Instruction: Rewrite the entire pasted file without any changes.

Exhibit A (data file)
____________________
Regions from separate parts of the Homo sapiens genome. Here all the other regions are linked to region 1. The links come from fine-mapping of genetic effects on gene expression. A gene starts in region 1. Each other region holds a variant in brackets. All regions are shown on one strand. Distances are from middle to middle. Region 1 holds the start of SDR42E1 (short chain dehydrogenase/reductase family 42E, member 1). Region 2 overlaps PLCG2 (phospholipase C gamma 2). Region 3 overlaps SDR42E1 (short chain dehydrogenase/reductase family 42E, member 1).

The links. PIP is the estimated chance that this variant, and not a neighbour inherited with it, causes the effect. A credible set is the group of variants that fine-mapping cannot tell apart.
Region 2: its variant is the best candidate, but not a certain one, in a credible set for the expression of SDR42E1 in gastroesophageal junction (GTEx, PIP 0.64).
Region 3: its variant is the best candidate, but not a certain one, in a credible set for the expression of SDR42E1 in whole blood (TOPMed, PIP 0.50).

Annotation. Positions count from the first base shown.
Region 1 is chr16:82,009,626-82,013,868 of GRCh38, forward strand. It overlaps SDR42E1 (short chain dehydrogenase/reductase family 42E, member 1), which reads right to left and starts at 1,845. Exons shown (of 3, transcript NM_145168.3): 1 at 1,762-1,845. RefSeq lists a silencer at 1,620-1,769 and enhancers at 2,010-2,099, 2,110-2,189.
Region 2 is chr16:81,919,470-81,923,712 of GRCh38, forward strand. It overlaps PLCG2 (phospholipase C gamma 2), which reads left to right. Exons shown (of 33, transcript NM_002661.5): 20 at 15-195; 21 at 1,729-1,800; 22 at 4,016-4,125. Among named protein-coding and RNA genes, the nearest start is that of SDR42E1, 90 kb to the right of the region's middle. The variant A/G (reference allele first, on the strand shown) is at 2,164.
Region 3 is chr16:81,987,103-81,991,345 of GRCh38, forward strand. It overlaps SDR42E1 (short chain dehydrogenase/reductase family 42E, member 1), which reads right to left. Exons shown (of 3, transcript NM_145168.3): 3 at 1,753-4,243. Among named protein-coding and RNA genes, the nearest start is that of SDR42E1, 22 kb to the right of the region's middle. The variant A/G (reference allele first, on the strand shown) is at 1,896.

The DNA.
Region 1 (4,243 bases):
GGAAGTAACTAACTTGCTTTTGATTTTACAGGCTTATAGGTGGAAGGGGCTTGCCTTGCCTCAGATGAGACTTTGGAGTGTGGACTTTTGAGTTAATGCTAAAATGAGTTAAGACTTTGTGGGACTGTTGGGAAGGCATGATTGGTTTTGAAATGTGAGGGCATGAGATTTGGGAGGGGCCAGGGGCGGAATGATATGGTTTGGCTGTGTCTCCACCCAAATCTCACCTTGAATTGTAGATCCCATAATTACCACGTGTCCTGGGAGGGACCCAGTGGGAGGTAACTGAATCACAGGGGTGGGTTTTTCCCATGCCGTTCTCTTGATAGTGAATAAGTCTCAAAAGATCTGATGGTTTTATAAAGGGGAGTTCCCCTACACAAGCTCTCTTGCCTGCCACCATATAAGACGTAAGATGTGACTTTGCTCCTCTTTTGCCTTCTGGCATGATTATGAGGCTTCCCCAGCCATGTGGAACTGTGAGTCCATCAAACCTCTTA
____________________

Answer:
Regions from separate parts of the Homo sapiens genome. Here all the other regions are linked to region 1. The links come from fine-mapping of genetic effects on gene expression. A gene starts in region 1. Each other region holds a variant in brackets. All regions are shown on one strand. Distances are from middle to middle. Region 1 holds the start of SDR42E1 (short chain dehydrogenase/reductase family 42E, member 1). Region 2 overlaps PLCG2 (phospholipase C gamma 2). Region 3 overlaps SDR42E1 (short chain dehydrogenase/reductase family 42E, member 1).

The links. PIP is the estimated chance that this variant, and not a neighbour inherited with it, causes the effect. A credible set is the group of variants that fine-mapping cannot tell apart.
Region 2: its variant is the best candidate, but not a certain one, in a credible set for the expression of SDR42E1 in gastroesophageal junction (GTEx, PIP 0.64).
Region 3: its variant is the best candidate, but not a certain one, in a credible set for the expression of SDR42E1 in whole blood (TOPMed, PIP 0.50).

Annotation. Positions count from the first base shown.
Region 1 is chr16:82,009,626-82,013,868 of GRCh38, forward strand. It overlaps SDR42E1 (short chain dehydrogenase/reductase family 42E, member 1), which reads right to left and starts at 1,845. Exons shown (of 3, transcript NM_145168.3): 1 at 1,762-1,845. RefSeq lists a silencer at 1,620-1,769 and enhancers at 2,010-2,099, 2,110-2,189.
Region 2 is chr16:81,919,470-81,923,712 of GRCh38, forward strand. It overlaps PLCG2 (phospholipase C gamma 2), which reads left to right. Exons shown (of 33, transcript NM_002661.5): 20 at 15-195; 21 at 1,729-1,800; 22 at 4,016-4,125. Among named protein-coding and RNA genes, the nearest start is that of SDR42E1, 90 kb to the right of the region's middle. The variant A/G (reference allele first, on the strand shown) is at 2,164.
Region 3 is chr16:81,987,103-81,991,345 of GRCh38, forward strand. It overlaps SDR42E1 (short chain dehydrogenase/reductase family 42E, member 1), which reads right to left. Exons shown (of 3, transcript NM_145168.3): 3 at 1,753-4,243. Among named protein-coding and RNA genes, the nearest start is that of SDR42E1, 22 kb to the right of the region's middle. The variant A/G (reference allele first, on the strand shown) is at 1,896.

The DNA.
Region 1 (4,243 bases):
GGAAGTAACTAACTTGCTTTTGATTTTACAGGCTTATAGGTGGAAGGGGCTTGCCTTGCCTCAGATGAGACTTTGGAGTGTGGACTTTTGAGTTAATGCTAAAATGAGTTAAGACTTTGTGGGACTGTTGGGAAGGCATGATTGGTTTTGAAATGTGAGGGCATGAGATTTGGGAGGGGCCAGGGGCGGAATGATATGGTTTGGCTGTGTCTCCACCCAAATCTCACCTTGAATTGTAGATCCCATAATTACCACGTGTCCTGGGAGGGACCCAGTGGGAGGTAACTGAATCACAGGGGTGGGTTTTTCCCATGCCGTTCTCTTGATAGTGAATAAGTCTCAAAAGATCTGATGGTTTTATAAAGGGGAGTTCCCCTACACAAGCTCTCTTGCCTGCCACCATATAAGACGTAAGATGTGACTTTGCTCCTCTTTTGCCTTCTGGCATGATTATGAGGCTTCCCCAGCCATGTGGAACTGTGAGTCCATCAAACCTCTTA